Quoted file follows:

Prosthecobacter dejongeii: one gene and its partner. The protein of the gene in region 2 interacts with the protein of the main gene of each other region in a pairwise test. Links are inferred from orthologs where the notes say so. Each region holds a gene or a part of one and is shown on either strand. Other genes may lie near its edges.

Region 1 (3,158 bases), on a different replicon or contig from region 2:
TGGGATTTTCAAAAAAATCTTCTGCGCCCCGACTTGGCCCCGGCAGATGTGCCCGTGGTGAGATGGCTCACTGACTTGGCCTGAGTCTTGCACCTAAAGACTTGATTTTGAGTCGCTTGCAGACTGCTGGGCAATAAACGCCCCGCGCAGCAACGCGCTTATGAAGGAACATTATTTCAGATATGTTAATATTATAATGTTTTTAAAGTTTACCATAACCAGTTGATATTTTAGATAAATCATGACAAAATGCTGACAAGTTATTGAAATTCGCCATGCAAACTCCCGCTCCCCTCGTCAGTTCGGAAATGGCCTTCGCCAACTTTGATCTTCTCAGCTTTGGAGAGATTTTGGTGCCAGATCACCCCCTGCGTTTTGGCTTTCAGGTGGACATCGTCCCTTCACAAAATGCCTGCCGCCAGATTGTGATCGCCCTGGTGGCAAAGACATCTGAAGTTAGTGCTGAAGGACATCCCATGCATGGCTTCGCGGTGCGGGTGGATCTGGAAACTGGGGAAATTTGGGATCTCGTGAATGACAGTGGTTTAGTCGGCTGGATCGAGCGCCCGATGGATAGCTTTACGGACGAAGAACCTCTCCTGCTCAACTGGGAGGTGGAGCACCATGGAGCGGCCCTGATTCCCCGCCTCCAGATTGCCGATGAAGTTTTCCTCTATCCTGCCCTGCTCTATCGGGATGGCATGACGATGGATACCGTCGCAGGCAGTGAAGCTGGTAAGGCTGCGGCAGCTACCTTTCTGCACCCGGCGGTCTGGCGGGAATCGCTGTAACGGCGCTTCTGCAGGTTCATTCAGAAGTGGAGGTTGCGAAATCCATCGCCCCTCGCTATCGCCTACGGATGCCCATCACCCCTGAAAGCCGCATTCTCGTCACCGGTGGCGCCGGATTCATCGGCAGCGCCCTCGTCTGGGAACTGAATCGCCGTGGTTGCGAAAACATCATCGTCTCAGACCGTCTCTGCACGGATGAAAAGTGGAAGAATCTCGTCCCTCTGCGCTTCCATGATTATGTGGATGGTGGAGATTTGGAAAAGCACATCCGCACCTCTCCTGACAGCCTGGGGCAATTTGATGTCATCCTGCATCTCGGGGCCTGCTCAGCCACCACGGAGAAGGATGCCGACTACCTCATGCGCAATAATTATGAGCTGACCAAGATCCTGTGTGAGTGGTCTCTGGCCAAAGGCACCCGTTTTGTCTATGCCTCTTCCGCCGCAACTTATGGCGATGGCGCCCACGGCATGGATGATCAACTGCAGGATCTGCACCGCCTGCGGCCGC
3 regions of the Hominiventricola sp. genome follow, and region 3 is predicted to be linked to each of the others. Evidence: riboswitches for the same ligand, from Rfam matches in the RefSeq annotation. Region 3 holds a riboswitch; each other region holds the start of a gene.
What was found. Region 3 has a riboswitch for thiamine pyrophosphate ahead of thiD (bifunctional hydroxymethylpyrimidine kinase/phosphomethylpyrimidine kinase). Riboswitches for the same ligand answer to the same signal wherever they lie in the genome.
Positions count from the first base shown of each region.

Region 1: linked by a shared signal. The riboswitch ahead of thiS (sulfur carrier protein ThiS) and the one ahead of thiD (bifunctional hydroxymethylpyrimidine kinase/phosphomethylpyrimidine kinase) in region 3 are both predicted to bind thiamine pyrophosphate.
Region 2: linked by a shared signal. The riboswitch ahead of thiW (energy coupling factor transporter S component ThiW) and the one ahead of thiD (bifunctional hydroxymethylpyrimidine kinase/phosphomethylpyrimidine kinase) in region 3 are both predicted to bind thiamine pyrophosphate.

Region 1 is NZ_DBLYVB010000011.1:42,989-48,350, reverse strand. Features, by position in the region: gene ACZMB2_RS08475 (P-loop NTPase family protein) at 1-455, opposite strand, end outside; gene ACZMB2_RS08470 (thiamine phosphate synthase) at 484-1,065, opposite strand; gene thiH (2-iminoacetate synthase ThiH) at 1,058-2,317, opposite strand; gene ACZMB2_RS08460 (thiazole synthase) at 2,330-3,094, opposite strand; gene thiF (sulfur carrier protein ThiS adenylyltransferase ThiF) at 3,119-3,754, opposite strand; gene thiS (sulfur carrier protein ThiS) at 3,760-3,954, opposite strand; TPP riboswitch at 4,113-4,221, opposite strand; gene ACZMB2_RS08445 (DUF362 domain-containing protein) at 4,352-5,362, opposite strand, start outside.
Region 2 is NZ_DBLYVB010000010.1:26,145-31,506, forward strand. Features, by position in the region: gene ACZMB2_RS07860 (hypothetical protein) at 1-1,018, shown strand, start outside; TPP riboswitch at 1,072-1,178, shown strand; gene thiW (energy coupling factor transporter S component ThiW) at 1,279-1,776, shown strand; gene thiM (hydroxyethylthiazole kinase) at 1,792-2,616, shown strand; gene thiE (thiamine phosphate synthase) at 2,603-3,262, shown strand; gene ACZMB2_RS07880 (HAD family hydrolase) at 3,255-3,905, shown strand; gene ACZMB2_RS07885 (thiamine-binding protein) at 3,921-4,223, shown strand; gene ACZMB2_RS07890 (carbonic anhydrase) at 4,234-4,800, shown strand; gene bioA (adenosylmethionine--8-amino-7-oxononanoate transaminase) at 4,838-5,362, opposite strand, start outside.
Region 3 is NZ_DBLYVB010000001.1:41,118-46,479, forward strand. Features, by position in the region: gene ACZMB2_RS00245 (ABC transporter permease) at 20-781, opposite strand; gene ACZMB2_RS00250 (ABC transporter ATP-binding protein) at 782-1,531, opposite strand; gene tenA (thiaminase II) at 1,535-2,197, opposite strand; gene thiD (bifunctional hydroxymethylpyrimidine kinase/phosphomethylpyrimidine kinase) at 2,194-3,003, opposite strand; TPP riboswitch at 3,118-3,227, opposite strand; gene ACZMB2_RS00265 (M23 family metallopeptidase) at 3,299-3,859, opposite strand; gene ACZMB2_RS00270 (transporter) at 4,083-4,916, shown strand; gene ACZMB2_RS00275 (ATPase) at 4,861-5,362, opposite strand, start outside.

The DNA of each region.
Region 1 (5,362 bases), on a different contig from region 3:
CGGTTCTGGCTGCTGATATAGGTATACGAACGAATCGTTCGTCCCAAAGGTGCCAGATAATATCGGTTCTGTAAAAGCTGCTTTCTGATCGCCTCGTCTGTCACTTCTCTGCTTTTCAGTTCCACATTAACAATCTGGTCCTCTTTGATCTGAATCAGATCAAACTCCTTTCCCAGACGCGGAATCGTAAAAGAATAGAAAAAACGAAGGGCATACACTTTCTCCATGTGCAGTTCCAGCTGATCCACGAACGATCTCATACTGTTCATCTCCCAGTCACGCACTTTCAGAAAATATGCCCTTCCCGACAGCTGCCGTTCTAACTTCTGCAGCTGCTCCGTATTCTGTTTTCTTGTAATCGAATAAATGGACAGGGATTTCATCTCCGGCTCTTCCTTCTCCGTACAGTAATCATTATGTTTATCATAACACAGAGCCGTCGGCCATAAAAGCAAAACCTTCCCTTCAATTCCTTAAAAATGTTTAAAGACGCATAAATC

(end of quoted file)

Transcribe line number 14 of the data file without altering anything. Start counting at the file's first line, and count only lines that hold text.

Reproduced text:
CGGTTCTGGCTGCTGATATAGGTATACGAACGAATCGTTCGTCCCAAAGGTGCCAGATAATATCGGTTCTGTAAAAGCTGCTTTCTGATCGCCTCGTCTGTCACTTCTCTGCTTTTCAGTTCCACATTAACAATCTGGTCCTCTTTGATCTGAATCAGATCAAACTCCTTTCCCAGACGCGGAATCGTAAAAGAATAGAAAAAACGAAGGGCATACACTTTCTCCATGTGCAGTTCCAGCTGATCCACGAACGATCTCATACTGTTCATCTCCCAGTCACGCACTTTCAGAAAATATGCCCTTCCCGACAGCTGCCGTTCTAACTTCTGCAGCTGCTCCGTATTCTGTTTTCTTGTAATCGAATAAATGGACAGGGATTTCATCTCCGGCTCTTCCTTCTCCGTACAGTAATCATTATGTTTATCATAACACAGAGCCGTCGGCCATAAAAGCAAAACCTTCCCTTCAATTCCTTAAAAATGTTTAAAGACGCATAAATC